Husbandry-related conditions are very common in reptiles. This case-based teaching module explores a condition frequently encountered by reptile veterinary health professionals. This teaching module is approved for 1 hour of continuing credit for veterinarians and veterinary technicians by the American Association of Veterinary State Boards (AAVSB) Registry of Approved Continuing Education (RACE).
This live webinar was presented by Lorenzo Crosta, med Vet, PhD, DECZM, EBVS European Veterinary Specialist in Zoo Health Management. View the RACE-approved webinar recording, then take a brief quiz to earn 1 hour of continuing education credit. The objective of this presentation is to assist the exotic animal practitioner, with little or no experience in avian neonatology and pediatrics. This presentation discusses the logical diagnostic plan in the young bird. The approach to common pediatric conditions, ranging from developmental and orthopedic problems to common traumatic injuries and infectious diseases, is also explored. Practical clinical examples are presented.
Dr. Thomas Boyer presented this live, interactive webinar. The RACE-approved recording discusses nutrition, the leading cause of disease in reptiles and amphibians. Chronic nutritional diseases remain common, including nutritional secondary hyperparathyroidism, hepatic lipidosis, protein deficiency, hypovitaminosis A, hypervitaminosis A, pyramidal shell growth, renal disease, urocystoliths, thiamine deficiency, vitamin E/selenium deficiency, steatitis, corneal lipidosis, and obesity. The goal of this web-based seminar is to educate veterinary health professionals such that they can provide sound nutritional advice to reptile and amphibian keepers. Dr. Boyer has also shared his client education handout on growing mealworms and superworms.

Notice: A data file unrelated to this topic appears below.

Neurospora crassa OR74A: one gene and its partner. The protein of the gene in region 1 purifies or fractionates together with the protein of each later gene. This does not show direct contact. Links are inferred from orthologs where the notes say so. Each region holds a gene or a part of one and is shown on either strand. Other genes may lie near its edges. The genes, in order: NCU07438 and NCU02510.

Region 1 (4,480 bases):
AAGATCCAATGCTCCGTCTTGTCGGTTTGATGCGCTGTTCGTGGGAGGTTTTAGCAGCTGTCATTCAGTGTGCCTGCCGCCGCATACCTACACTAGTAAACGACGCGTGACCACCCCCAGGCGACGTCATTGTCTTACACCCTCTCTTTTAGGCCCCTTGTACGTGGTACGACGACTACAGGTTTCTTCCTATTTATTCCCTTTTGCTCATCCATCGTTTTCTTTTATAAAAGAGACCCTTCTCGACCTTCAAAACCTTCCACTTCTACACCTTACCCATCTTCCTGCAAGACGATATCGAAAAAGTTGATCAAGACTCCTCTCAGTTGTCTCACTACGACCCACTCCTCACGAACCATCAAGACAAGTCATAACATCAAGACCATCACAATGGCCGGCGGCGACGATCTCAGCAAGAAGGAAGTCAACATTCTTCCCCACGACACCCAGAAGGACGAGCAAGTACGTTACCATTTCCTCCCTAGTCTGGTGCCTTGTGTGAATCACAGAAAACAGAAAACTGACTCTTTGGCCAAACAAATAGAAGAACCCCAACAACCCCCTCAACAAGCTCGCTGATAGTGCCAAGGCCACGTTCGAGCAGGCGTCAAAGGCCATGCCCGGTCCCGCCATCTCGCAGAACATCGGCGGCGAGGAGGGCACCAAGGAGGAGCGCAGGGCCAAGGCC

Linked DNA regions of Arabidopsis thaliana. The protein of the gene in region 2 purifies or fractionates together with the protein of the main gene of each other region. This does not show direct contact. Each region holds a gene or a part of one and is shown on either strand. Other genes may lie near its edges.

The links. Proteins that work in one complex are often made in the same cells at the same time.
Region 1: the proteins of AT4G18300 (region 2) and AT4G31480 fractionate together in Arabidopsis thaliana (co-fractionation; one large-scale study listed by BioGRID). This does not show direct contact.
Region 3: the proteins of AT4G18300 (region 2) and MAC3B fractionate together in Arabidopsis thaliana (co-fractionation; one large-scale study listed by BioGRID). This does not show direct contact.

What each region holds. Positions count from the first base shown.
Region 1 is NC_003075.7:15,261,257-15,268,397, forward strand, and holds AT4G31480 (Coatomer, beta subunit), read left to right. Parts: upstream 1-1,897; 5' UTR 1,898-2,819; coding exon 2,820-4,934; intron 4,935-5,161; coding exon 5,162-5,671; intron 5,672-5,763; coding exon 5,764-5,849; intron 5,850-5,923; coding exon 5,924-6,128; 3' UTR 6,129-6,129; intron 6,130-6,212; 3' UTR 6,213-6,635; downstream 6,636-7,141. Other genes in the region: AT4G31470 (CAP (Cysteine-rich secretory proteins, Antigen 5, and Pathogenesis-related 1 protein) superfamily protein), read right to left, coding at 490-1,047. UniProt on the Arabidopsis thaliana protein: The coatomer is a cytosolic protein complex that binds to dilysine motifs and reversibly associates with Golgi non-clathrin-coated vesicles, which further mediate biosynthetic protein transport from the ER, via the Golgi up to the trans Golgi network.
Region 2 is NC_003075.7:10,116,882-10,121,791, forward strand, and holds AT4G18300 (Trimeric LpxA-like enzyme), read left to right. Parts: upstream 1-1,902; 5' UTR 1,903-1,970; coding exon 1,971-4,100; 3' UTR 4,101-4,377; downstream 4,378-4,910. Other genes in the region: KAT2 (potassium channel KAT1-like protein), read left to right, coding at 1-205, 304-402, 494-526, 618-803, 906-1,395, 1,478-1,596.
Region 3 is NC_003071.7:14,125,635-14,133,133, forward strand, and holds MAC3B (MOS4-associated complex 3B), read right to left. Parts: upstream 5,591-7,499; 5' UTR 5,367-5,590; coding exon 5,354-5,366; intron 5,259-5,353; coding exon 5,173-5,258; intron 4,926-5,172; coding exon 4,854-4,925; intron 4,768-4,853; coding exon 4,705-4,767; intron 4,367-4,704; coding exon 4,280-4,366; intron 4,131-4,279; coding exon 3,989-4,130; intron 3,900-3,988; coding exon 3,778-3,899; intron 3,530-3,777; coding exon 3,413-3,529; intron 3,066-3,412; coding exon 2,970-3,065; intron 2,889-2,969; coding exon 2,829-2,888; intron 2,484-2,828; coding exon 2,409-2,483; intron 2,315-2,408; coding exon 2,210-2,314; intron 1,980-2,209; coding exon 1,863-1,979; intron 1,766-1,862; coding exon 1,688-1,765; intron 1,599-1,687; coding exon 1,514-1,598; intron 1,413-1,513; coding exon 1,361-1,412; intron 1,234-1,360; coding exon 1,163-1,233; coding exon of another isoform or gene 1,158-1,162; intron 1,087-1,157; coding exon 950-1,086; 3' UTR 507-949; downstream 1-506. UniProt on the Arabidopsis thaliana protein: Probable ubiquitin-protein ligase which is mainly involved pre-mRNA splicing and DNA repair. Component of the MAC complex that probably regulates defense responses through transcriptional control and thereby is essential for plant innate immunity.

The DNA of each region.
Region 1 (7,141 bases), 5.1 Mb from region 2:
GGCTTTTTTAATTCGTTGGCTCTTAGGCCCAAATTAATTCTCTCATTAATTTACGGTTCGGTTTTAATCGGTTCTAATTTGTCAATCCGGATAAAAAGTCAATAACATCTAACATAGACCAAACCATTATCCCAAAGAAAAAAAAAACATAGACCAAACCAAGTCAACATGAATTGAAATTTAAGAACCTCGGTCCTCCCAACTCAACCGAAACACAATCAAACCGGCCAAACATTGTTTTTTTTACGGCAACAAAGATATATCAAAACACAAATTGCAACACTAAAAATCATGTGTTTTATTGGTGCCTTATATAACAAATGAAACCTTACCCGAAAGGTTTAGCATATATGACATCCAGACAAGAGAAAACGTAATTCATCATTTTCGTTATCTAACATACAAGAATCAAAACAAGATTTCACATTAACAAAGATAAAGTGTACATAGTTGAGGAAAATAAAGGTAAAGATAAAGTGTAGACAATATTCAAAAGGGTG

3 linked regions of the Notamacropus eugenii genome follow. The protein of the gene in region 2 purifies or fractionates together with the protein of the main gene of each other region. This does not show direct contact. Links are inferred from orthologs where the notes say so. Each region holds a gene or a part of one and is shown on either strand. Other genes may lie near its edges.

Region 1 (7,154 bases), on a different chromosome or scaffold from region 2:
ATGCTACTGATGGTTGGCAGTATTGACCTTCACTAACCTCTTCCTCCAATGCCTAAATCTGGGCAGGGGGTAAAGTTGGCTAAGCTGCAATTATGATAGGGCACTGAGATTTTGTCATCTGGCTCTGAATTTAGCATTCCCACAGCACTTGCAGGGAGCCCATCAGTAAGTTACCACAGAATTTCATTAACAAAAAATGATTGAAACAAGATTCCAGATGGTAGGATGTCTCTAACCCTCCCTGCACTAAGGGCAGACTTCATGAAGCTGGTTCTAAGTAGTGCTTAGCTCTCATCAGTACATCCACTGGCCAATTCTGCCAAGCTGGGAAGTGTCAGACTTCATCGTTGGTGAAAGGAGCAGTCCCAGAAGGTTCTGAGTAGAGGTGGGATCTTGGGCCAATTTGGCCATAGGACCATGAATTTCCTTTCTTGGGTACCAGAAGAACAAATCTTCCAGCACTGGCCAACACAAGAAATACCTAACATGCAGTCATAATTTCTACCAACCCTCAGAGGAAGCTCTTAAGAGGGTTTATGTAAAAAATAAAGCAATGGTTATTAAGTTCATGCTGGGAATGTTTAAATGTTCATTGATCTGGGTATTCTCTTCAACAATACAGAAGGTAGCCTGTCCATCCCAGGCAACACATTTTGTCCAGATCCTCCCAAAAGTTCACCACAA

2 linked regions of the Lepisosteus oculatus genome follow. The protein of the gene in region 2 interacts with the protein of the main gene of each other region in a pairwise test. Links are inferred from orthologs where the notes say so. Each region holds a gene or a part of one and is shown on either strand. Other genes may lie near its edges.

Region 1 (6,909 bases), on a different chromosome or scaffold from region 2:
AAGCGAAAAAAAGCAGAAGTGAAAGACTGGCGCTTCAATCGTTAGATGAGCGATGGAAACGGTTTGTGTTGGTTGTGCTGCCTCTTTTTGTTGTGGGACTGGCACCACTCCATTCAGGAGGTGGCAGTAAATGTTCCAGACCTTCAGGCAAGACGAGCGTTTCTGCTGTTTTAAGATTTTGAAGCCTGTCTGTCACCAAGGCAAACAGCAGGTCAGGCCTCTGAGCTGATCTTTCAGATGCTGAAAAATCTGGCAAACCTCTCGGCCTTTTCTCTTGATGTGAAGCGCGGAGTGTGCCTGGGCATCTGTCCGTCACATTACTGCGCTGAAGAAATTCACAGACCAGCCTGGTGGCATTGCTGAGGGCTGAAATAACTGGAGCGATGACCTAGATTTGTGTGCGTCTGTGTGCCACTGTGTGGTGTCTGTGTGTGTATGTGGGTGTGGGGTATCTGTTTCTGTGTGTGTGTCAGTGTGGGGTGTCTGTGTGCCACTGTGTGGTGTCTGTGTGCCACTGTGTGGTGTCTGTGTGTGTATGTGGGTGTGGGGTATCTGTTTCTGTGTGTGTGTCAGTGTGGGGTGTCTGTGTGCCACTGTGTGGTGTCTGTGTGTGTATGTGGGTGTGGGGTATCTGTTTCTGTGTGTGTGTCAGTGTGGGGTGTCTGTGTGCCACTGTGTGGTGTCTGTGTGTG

This client education handout reviews the nutritional requirements of guinea pigs. Providing guinea pigs the correct diet is an essential part of keeping these fun, loving creatures happy and healthy. Two extremely important nutrients that play a vital role in maintaining the health of guinea pigs are calcium and vitamin C.
Lafeber Company was proud to sponsor the 2021 Association of Exotic Mammal Veterinarians Veterinary Technician/Technologist and Technician Student Client Education Materials Contest. Credentialed veterinary technicians, veterinary technologists, and veterinary nurses as well as students in this field were encouraged to submit a two (2) page, English-language educational handout (1500 words or less) about a companion exotic mammal health and wellness topic. Submissions closed on April 30. Seventeen client education handouts were received. The AEMV Technician Committee evaluated this educational material and they were blinded to the identify of each veterinary technologists or student.